On the one hand, the UN Security Council is, in fact, the executive arm of the UN and most tasks referred to it are of an executive nature. After the end of the Cold War and following terrorist attacks on September 11, 2001, the Council started to make laws by adopting resolutions 1373 (on fighting terrorism) and 1540 (on establishing a regime to prevent proliferation of nuclear weapons). This measure by the Council was, from the very onset, subject to serious doubt by legal experts. International legal experts have doubts about the possibility of basing the Security Council resolutions on the contents of Article 103 of the Charter. This issue will need a detailed scholarly account. In addition, there are many legal suspicions about legitimacy of the Council’s resolutions in Iran's nuclear case, especially in the light of the Council’s statutes. Anyway, even assuming that the Security Council’s resolutions on Iran's nuclear program are legally sound and can be based on the contents of Article 103 of the Charter, five legal points will still need critical attention.

Firstly, the inalienable right specified in Article 4 of the NPT is similar in nature to the right to legitimate defense which has been specified in Article 51of the Charter. In fact, this article points to a right that has been given to a state because it is a sovereign state. Therefore, one may conclude that Article 103 cannot apply to this group of rights.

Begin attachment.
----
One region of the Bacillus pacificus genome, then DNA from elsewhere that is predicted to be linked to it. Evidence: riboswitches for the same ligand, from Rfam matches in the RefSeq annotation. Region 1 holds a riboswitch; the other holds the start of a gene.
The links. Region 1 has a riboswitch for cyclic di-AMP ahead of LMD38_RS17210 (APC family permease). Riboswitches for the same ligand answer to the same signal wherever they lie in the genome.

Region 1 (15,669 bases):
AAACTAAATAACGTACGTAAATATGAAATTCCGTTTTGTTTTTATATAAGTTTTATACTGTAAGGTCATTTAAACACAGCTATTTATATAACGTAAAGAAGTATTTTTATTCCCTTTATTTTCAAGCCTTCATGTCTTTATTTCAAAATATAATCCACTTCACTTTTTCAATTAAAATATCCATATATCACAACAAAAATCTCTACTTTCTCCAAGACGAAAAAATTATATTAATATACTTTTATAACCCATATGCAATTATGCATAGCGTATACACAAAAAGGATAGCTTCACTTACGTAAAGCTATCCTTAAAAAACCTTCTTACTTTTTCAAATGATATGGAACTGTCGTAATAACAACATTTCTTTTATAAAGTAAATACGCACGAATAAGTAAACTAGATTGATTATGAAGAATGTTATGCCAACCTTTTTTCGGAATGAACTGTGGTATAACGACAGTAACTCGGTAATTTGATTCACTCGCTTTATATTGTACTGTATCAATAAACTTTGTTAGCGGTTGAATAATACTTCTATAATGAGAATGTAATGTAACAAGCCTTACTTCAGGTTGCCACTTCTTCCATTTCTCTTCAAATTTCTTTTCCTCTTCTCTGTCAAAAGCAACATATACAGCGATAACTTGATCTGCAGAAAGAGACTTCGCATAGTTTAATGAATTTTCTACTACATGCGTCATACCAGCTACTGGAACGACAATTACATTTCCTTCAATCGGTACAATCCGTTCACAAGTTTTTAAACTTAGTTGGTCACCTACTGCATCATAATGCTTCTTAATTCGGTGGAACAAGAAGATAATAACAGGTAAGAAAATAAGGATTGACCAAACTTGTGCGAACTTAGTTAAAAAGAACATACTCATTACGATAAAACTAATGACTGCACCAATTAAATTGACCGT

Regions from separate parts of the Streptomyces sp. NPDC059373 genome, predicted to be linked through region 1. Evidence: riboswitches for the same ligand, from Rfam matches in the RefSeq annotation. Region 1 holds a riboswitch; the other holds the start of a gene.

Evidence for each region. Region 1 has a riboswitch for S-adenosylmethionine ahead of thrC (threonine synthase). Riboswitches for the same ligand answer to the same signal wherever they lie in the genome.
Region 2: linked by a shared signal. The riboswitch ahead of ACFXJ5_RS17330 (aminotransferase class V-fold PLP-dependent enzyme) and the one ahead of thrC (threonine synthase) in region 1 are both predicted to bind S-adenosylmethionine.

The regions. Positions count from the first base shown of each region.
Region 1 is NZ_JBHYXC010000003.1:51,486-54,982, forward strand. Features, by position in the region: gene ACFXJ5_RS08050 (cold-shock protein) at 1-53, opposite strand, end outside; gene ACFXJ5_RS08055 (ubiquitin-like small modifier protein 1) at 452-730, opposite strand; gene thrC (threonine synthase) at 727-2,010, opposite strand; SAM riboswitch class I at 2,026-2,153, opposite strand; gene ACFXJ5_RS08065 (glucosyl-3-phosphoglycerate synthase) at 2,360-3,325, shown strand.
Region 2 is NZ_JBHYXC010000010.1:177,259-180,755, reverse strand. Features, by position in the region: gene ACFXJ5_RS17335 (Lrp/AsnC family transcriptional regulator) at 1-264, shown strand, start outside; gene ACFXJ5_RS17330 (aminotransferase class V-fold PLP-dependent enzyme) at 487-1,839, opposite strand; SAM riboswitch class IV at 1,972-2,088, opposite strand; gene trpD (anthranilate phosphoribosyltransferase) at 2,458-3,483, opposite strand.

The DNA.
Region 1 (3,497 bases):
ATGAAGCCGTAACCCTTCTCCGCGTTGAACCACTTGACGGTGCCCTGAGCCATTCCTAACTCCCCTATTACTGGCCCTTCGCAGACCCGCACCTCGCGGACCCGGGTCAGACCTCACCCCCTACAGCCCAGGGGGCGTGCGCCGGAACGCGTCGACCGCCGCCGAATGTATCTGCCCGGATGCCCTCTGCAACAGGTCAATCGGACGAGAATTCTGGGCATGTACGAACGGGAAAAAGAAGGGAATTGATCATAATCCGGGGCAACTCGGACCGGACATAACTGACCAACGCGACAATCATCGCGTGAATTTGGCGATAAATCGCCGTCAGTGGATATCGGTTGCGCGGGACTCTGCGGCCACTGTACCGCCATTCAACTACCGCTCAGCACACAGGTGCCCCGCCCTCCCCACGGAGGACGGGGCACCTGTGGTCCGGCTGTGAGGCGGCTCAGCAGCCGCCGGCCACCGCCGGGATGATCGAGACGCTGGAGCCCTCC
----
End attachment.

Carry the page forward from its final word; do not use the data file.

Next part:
Secondly, it seems that this right is part of the right to development, which in turn, is secondary to a principle or rule which has been confirmed by the Charter of the United Nations. In more clear terms, this right is part of the right of nations to self-determination and, therefore, does not come under Article 103 because neither the clear text, nor the spirit of this article denote precedence of obligations resulting from the Security Council’s resolutions over obligations arising from the Charter itself.

Thirdly, respect for peoples' right to self determination is among universal obligations of all governments and is one of those obligations which cannot be suspended on any account. Therefore, Article 103 does not apply to this right.

Fourthly, based on the decision made by the International Court of Justice in the case of Nicaragua, inclusion of customary rights in a treaty cannot lead to termination of those laws in international customary usage. Therefore, the rights enshrined in Article 4 have not become extinct because of their inclusion in an international treaty and have continued to live independent of that treaty. Since Article 103 only refers to priority of obligations resulting from the Charter of the United Nations to obligations emanating from agreements signed among states, one may assume that according to this argument, Article 103 cannot be applied to customary rights as enshrined in Article 4 of the NPT.